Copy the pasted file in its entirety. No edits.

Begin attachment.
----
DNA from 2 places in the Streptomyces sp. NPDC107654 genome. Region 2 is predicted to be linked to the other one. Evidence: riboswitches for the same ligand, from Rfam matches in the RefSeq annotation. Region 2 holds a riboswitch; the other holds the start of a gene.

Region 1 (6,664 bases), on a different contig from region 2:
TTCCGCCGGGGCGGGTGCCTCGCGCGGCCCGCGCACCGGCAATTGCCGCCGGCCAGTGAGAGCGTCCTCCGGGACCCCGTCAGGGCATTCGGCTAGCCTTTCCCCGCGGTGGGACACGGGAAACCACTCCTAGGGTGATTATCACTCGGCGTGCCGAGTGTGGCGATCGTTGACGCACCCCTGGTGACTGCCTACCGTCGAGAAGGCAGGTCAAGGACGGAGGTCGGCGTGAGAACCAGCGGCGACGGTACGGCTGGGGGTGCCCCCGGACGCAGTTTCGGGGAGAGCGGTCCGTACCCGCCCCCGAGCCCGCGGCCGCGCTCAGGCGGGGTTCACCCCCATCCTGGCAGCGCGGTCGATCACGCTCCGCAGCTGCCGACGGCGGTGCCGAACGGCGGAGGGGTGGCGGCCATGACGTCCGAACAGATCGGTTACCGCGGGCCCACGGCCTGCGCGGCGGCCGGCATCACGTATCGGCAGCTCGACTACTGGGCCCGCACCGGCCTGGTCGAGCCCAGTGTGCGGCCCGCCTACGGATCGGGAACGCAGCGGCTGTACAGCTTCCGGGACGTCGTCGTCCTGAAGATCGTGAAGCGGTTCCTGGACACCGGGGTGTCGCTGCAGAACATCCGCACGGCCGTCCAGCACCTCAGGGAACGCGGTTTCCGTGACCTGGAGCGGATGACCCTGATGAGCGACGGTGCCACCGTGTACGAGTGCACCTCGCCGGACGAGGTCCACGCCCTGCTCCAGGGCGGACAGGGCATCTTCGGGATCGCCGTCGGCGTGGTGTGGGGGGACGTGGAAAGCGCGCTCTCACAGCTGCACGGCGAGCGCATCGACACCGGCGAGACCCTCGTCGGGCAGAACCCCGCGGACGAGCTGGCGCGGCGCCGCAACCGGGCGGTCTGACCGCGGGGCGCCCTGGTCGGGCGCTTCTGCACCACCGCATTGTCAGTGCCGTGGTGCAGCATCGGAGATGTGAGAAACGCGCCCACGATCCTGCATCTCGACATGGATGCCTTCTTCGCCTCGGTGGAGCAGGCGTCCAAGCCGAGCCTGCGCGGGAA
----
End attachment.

DNA from 2 places in the Streptomyces sp. NPDC107654 genome. Region 2 is predicted to be linked to the other one. Evidence: riboswitches for the same ligand, from Rfam matches in the RefSeq annotation. Region 2 holds a riboswitch; the other holds the start of a gene.

Region 1 (6,664 bases), on a different contig from region 2:
TTCCGCCGGGGCGGGTGCCTCGCGCGGCCCGCGCACCGGCAATTGCCGCCGGCCAGTGAGAGCGTCCTCCGGGACCCCGTCAGGGCATTCGGCTAGCCTTTCCCCGCGGTGGGACACGGGAAACCACTCCTAGGGTGATTATCACTCGGCGTGCCGAGTGTGGCGATCGTTGACGCACCCCTGGTGACTGCCTACCGTCGAGAAGGCAGGTCAAGGACGGAGGTCGGCGTGAGAACCAGCGGCGACGGTACGGCTGGGGGTGCCCCCGGACGCAGTTTCGGGGAGAGCGGTCCGTACCCGCCCCCGAGCCCGCGGCCGCGCTCAGGCGGGGTTCACCCCCATCCTGGCAGCGCGGTCGATCACGCTCCGCAGCTGCCGACGGCGGTGCCGAACGGCGGAGGGGTGGCGGCCATGACGTCCGAACAGATCGGTTACCGCGGGCCCACGGCCTGCGCGGCGGCCGGCATCACGTATCGGCAGCTCGACTACTGGGCCCGCACCGGCCTGGTCGAGCCCAGTGTGCGGCCCGCCTACGGATCGGGAACGCAGCGGCTGTACAGCTTCCGGGACGTCGTCGTCCTGAAGATCGTGAAGCGGTTCCTGGACACCGGGGTGTCGCTGCAGAACATCCGCACGGCCGTCCAGCACCTCAGGGAACGCGGTTTCCGTGACCTGGAGCGGATGACCCTGATGAGCGACGGTGCCACCGTGTACGAGTGCACCTCGCCGGACGAGGTCCACGCCCTGCTCCAGGGCGGACAGGGCATCTTCGGGATCGCCGTCGGCGTGGTGTGGGGGGACGTGGAAAGCGCGCTCTCACAGCTGCACGGCGAGCGCATCGACACCGGCGAGACCCTCGTCGGGCAGAACCCCGCGGACGAGCTGGCGCGGCGCCGCAACCGGGCGGTCTGACCGCGGGGCGCCCTGGTCGGGCGCTTCTGCACCACCGCATTGTCAGTGCCGTGGTGCAGCATCGGAGATGTGAGAAACGCGCCCACGATCCTGCATCTCGACATGGATGCCTTCTTCGCCTCGGTGGAGCAGGCGTCCAAGCCGAGCCTGCGCGGGAA